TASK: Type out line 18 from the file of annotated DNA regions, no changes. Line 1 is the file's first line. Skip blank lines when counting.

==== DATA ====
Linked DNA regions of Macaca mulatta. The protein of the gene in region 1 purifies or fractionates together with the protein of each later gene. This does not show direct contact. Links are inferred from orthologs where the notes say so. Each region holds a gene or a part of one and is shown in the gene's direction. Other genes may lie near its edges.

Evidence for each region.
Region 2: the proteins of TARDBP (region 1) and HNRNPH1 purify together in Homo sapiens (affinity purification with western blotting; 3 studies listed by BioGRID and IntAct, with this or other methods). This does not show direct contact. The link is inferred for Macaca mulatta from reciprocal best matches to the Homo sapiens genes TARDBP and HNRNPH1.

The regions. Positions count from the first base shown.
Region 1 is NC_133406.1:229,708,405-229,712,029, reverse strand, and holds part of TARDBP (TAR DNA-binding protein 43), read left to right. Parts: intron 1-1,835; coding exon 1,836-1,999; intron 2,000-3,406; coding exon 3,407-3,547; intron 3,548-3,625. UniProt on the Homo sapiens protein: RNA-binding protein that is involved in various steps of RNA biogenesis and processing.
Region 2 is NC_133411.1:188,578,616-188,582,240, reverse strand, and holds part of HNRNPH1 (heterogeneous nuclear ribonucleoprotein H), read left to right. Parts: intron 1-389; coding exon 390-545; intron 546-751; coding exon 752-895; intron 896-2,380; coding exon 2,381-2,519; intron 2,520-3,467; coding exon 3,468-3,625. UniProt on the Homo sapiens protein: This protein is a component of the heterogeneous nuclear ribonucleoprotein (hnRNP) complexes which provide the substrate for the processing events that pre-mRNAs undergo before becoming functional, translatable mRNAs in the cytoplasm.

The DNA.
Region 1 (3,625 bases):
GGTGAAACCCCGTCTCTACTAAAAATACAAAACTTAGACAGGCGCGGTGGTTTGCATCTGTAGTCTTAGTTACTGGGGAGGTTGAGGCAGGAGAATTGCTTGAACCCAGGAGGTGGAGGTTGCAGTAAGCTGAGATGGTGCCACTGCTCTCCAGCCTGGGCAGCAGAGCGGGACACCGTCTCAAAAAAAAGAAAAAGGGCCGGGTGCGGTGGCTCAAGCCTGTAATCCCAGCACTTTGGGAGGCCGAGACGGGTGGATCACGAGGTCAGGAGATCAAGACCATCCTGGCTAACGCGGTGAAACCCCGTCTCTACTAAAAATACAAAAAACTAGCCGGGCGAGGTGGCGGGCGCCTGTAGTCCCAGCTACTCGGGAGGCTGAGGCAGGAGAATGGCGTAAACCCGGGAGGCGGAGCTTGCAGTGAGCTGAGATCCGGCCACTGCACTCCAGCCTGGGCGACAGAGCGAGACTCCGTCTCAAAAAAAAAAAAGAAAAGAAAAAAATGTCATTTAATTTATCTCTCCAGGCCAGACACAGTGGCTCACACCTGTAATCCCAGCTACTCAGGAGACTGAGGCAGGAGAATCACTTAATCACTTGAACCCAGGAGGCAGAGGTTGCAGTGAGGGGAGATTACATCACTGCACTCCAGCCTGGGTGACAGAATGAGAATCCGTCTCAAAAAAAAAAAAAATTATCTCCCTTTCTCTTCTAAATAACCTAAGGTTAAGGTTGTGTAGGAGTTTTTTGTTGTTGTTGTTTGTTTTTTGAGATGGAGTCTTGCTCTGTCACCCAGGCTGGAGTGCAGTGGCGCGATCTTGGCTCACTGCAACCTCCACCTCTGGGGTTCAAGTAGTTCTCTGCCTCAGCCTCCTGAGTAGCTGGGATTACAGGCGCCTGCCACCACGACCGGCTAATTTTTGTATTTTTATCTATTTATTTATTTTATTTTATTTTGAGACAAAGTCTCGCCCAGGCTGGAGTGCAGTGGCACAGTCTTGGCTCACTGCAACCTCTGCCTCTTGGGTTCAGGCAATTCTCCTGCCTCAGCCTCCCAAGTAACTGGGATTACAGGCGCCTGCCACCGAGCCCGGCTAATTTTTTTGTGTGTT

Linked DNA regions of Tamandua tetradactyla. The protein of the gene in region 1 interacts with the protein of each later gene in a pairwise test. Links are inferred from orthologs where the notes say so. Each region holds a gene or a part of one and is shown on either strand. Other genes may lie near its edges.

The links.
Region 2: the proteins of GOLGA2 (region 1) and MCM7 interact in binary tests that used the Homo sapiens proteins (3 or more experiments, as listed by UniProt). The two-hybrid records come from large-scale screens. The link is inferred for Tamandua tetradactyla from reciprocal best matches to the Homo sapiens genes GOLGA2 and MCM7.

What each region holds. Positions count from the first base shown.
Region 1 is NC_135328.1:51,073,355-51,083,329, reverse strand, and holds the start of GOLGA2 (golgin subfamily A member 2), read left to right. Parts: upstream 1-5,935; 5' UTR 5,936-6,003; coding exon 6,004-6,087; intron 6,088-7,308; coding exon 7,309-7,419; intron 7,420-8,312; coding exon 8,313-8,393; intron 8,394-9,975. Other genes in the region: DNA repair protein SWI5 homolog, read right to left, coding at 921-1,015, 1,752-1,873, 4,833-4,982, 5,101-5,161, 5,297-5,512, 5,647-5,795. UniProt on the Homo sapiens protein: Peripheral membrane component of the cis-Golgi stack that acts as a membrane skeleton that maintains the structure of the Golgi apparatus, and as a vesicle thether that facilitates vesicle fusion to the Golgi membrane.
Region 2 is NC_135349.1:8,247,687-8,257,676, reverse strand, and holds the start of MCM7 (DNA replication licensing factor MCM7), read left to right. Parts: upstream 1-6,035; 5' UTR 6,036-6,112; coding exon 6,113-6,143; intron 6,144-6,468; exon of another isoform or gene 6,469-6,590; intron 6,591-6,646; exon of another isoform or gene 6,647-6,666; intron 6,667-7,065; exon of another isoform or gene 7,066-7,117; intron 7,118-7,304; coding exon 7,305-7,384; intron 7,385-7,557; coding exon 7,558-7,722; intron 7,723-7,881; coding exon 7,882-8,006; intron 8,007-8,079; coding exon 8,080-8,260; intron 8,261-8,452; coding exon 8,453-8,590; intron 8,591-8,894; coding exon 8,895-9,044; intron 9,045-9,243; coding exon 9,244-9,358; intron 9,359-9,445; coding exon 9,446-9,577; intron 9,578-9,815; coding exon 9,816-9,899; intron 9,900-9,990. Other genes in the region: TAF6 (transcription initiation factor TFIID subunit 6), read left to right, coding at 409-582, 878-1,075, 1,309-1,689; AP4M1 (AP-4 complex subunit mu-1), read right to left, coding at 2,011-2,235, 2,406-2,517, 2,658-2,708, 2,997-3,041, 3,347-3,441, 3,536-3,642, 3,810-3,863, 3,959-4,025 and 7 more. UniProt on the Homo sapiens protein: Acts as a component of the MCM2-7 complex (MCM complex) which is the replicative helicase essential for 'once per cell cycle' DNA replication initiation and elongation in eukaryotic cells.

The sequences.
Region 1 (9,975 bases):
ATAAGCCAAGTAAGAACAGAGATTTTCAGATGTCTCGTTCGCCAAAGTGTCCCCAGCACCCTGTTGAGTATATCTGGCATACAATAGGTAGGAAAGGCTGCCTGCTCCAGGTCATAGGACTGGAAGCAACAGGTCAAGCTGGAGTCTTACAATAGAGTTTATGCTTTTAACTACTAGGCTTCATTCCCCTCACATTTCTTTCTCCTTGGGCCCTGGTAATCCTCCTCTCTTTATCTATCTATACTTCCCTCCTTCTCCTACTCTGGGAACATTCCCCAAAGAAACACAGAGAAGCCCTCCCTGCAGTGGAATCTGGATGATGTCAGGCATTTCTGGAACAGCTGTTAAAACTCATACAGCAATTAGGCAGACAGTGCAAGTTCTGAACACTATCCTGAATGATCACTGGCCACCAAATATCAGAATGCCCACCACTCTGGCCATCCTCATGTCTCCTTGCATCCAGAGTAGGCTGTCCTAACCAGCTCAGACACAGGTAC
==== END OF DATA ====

ATAAGCCAAGTAAGAACAGAGATTTTCAGATGTCTCGTTCGCCAAAGTGTCCCCAGCACCCTGTTGAGTATATCTGGCATACAATAGGTAGGAAAGGCTGCCTGCTCCAGGTCATAGGACTGGAAGCAACAGGTCAAGCTGGAGTCTTACAATAGAGTTTATGCTTTTAACTACTAGGCTTCATTCCCCTCACATTTCTTTCTCCTTGGGCCCTGGTAATCCTCCTCTCTTTATCTATCTATACTTCCCTCCTTCTCCTACTCTGGGAACATTCCCCAAAGAAACACAGAGAAGCCCTCCCTGCAGTGGAATCTGGATGATGTCAGGCATTTCTGGAACAGCTGTTAAAACTCATACAGCAATTAGGCAGACAGTGCAAGTTCTGAACACTATCCTGAATGATCACTGGCCACCAAATATCAGAATGCCCACCACTCTGGCCATCCTCATGTCTCCTTGCATCCAGAGTAGGCTGTCCTAACCAGCTCAGACACAGGTAC